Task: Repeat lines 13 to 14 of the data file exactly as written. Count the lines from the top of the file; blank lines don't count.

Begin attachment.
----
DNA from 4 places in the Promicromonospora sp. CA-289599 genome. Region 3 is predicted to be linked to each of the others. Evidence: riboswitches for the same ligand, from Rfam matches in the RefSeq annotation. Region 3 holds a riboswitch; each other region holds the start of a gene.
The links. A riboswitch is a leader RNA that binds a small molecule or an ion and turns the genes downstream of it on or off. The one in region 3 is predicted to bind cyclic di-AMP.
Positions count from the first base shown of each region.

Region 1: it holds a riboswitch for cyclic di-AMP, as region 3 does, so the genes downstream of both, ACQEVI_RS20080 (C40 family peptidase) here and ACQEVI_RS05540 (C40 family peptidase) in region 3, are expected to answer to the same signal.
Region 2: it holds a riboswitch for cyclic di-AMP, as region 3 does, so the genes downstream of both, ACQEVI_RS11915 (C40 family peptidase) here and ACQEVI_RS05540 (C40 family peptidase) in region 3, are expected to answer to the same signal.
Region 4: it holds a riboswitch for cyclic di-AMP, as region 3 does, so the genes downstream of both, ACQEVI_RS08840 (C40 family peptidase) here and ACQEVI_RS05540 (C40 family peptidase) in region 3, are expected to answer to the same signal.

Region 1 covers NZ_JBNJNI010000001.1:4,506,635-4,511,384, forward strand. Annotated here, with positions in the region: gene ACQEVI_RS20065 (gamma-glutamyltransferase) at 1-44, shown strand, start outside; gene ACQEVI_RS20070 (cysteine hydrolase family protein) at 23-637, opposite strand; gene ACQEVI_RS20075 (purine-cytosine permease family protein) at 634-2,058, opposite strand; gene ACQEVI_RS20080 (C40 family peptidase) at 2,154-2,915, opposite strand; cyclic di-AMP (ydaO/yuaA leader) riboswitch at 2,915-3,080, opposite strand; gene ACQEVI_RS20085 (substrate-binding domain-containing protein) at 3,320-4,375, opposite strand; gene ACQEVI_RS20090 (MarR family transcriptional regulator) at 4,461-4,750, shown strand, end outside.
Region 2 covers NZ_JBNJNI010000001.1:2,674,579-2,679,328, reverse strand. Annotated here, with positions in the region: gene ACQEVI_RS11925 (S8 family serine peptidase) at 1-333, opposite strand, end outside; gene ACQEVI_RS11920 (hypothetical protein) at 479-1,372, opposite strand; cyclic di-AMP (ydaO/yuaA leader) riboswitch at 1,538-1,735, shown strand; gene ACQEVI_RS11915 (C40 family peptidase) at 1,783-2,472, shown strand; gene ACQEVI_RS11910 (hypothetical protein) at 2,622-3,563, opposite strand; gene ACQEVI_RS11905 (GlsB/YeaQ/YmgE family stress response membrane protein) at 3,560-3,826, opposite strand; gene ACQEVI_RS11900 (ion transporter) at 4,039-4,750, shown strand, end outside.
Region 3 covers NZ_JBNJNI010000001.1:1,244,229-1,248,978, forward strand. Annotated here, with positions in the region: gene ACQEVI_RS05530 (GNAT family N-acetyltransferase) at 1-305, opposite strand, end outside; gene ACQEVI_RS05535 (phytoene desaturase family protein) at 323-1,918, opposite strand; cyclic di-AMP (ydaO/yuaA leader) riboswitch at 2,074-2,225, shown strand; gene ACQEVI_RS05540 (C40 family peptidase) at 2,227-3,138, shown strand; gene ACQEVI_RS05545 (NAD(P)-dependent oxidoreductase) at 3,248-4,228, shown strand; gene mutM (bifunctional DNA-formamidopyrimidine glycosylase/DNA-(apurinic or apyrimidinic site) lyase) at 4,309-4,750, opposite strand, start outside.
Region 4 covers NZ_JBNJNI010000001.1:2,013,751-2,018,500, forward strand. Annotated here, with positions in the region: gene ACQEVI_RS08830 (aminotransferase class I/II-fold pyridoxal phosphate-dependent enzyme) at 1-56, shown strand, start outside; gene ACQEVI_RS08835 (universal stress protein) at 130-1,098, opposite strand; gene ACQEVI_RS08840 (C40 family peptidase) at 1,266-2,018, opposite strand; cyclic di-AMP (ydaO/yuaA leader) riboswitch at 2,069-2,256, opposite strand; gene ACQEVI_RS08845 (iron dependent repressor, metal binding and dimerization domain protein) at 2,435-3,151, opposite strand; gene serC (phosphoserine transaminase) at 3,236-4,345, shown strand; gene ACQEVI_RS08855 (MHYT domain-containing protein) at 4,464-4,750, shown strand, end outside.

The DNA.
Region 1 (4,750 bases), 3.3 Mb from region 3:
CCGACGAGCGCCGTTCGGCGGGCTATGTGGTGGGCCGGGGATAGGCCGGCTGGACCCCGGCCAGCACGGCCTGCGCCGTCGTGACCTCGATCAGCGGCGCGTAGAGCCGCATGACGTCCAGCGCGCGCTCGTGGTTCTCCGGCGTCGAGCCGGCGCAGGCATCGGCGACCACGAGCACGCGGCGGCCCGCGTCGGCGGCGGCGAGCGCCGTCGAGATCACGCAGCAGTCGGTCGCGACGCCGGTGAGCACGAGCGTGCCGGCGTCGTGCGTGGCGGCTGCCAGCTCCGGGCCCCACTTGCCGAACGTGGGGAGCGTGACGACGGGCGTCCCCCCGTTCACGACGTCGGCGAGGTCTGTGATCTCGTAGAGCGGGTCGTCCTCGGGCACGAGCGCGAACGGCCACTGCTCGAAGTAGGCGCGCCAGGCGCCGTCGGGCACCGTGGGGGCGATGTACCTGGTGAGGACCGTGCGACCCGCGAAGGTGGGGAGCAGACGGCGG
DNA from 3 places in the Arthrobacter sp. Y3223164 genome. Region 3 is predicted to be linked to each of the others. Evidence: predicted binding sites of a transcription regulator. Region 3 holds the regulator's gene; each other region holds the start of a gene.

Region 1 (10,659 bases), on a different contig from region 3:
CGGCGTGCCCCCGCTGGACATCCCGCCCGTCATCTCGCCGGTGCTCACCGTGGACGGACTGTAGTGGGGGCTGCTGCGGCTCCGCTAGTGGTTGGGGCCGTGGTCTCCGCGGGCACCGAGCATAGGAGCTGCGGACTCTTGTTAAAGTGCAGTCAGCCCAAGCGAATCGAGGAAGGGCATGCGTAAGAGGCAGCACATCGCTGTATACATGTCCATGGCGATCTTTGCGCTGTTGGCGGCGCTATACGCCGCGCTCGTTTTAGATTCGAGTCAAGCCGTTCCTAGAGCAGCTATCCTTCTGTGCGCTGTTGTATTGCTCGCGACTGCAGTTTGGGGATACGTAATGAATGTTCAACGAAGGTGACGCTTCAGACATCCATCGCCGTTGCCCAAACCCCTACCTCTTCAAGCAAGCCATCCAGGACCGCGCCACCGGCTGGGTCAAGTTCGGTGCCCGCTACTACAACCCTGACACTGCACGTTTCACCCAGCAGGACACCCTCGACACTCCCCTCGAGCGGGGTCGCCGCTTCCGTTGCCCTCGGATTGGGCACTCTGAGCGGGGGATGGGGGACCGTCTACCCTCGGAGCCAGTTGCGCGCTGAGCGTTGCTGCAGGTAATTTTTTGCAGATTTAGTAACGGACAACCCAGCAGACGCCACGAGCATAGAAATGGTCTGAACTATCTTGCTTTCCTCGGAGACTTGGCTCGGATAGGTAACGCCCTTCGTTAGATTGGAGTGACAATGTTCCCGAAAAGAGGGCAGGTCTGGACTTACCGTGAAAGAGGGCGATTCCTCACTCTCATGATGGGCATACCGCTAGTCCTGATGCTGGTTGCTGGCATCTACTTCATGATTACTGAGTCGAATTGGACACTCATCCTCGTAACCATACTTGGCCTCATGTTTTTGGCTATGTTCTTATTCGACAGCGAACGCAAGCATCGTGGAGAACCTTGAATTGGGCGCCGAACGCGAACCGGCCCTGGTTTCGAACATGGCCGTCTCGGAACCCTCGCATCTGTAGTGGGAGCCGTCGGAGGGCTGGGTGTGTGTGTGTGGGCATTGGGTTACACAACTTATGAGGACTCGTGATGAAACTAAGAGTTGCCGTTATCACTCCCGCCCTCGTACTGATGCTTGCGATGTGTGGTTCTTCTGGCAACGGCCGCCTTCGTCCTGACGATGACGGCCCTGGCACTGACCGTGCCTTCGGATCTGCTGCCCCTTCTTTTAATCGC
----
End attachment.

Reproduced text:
CCGACGAGCGCCGTTCGGCGGGCTATGTGGTGGGCCGGGGATAGGCCGGCTGGACCCCGGCCAGCACGGCCTGCGCCGTCGTGACCTCGATCAGCGGCGCGTAGAGCCGCATGACGTCCAGCGCGCGCTCGTGGTTCTCCGGCGTCGAGCCGGCGCAGGCATCGGCGACCACGAGCACGCGGCGGCCCGCGTCGGCGGCGGCGAGCGCCGTCGAGATCACGCAGCAGTCGGTCGCGACGCCGGTGAGCACGAGCGTGCCGGCGTCGTGCGTGGCGGCTGCCAGCTCCGGGCCCCACTTGCCGAACGTGGGGAGCGTGACGACGGGCGTCCCCCCGTTCACGACGTCGGCGAGGTCTGTGATCTCGTAGAGCGGGTCGTCCTCGGGCACGAGCGCGAACGGCCACTGCTCGAAGTAGGCGCGCCAGGCGCCGTCGGGCACCGTGGGGGCGATGTACCTGGTGAGGACCGTGCGACCCGCGAAGGTGGGGAGCAGACGGCGG
DNA from 3 places in the Arthrobacter sp. Y3223164 genome. Region 3 is predicted to be linked to each of the others. Evidence: predicted binding sites of a transcription regulator. Region 3 holds the regulator's gene; each other region holds the start of a gene.